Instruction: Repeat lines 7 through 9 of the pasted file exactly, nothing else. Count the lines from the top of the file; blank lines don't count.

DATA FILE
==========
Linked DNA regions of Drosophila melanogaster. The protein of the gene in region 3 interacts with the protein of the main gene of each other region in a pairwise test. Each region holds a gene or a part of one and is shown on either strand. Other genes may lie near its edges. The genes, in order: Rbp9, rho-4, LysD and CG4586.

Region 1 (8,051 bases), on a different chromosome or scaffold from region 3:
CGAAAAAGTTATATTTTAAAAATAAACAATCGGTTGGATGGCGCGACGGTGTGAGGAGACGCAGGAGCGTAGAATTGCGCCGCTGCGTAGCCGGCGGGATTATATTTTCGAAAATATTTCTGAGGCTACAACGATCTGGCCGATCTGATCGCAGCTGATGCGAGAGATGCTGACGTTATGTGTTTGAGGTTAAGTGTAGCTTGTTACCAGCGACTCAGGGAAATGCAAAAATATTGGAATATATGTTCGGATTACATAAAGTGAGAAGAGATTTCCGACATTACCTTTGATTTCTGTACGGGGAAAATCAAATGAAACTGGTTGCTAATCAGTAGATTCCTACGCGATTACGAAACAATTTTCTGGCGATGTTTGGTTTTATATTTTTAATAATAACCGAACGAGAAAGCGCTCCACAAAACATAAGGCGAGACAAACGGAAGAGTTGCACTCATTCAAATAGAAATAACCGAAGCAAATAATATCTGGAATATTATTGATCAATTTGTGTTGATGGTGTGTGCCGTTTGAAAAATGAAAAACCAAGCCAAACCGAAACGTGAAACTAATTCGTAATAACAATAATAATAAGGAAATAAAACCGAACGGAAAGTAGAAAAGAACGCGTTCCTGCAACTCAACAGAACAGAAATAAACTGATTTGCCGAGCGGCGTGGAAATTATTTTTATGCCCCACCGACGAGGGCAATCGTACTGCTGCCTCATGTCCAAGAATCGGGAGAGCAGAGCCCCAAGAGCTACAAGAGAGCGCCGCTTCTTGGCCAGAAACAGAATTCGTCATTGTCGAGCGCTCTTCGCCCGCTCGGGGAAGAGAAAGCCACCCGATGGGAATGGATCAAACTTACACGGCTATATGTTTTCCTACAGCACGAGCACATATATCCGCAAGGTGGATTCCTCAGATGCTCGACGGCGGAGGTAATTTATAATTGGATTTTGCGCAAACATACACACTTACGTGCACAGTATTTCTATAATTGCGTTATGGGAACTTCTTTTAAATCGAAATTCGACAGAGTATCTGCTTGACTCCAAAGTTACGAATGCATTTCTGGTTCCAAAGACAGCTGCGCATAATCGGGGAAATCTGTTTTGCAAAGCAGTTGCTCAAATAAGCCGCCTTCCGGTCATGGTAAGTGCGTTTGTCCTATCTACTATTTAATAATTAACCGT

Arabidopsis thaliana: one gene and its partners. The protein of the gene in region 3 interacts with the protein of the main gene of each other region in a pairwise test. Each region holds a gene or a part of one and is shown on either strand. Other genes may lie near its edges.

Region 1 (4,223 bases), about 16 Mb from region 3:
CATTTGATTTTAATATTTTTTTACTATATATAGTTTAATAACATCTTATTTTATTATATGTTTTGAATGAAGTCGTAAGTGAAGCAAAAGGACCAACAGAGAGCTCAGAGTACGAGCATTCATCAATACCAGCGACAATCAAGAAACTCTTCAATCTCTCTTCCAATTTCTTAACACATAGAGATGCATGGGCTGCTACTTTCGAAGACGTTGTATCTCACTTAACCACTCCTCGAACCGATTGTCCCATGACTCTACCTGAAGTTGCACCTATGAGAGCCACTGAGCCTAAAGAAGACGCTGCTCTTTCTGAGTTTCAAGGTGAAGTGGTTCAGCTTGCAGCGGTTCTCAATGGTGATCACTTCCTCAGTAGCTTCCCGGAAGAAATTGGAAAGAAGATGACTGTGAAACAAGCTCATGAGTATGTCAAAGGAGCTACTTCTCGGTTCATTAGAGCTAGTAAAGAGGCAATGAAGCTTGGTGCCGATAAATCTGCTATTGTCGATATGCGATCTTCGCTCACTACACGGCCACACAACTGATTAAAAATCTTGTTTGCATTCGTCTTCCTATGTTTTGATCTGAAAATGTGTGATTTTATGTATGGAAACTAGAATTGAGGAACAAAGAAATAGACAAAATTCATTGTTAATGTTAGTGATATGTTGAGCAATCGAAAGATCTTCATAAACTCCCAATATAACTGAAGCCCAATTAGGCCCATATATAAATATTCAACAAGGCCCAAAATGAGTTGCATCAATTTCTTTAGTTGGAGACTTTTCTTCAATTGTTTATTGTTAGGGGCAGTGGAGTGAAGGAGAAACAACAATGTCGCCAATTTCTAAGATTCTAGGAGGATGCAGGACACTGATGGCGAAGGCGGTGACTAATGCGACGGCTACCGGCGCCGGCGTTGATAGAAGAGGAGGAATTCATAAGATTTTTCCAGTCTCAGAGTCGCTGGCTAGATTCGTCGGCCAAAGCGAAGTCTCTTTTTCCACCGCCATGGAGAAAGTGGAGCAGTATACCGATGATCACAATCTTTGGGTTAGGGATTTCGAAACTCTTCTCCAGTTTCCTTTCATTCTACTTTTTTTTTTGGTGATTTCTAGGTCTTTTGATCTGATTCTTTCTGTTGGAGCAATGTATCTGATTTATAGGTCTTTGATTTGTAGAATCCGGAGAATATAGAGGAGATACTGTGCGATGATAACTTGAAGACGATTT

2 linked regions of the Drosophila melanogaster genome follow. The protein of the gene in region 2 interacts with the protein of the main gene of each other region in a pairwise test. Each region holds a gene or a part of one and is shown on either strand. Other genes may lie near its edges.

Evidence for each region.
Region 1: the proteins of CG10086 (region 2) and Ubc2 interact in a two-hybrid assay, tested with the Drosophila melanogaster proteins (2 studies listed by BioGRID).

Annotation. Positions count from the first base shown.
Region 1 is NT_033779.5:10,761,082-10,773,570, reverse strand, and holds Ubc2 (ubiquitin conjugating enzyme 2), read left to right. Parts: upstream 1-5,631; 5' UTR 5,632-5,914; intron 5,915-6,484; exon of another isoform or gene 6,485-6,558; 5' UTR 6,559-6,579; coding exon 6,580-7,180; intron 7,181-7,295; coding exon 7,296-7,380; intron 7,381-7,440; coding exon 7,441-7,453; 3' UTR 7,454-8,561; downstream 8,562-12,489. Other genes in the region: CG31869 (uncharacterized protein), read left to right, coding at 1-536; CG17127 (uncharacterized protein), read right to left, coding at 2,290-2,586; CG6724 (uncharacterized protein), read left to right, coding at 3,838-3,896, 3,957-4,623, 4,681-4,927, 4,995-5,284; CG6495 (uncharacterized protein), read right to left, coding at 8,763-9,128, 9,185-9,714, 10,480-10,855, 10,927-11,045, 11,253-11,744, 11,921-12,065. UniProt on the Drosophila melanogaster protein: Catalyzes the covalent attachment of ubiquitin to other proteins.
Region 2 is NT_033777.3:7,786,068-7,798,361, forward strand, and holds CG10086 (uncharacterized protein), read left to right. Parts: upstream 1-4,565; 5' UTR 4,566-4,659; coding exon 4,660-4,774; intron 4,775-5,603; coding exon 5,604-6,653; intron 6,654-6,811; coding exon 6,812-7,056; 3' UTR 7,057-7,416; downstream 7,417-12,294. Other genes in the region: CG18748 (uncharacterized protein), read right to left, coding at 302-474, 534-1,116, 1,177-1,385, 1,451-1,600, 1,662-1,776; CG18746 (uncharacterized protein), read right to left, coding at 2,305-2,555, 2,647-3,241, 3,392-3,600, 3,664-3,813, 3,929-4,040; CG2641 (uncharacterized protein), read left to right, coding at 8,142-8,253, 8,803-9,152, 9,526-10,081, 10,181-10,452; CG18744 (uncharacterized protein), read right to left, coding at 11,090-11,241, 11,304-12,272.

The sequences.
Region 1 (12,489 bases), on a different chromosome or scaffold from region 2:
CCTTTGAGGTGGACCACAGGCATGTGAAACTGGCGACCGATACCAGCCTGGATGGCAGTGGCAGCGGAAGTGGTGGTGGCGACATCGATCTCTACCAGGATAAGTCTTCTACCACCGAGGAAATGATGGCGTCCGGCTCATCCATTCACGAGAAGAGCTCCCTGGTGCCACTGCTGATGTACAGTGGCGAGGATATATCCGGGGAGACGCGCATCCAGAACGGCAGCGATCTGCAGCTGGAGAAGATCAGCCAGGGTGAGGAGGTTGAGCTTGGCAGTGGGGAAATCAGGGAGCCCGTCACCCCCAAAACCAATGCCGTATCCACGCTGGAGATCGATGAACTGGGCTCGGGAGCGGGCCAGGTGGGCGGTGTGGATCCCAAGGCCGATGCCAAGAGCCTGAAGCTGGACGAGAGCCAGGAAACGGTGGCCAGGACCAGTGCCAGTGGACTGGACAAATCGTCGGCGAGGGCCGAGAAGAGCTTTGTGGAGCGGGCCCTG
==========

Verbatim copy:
2 linked regions of the Drosophila melanogaster genome follow. The protein of the gene in region 2 interacts with the protein of the main gene of each other region in a pairwise test. Each region holds a gene or a part of one and is shown on either strand. Other genes may lie near its edges.

Evidence for each region.
Region 1: the proteins of CG10086 (region 2) and Ubc2 interact in a two-hybrid assay, tested with the Drosophila melanogaster proteins (2 studies listed by BioGRID).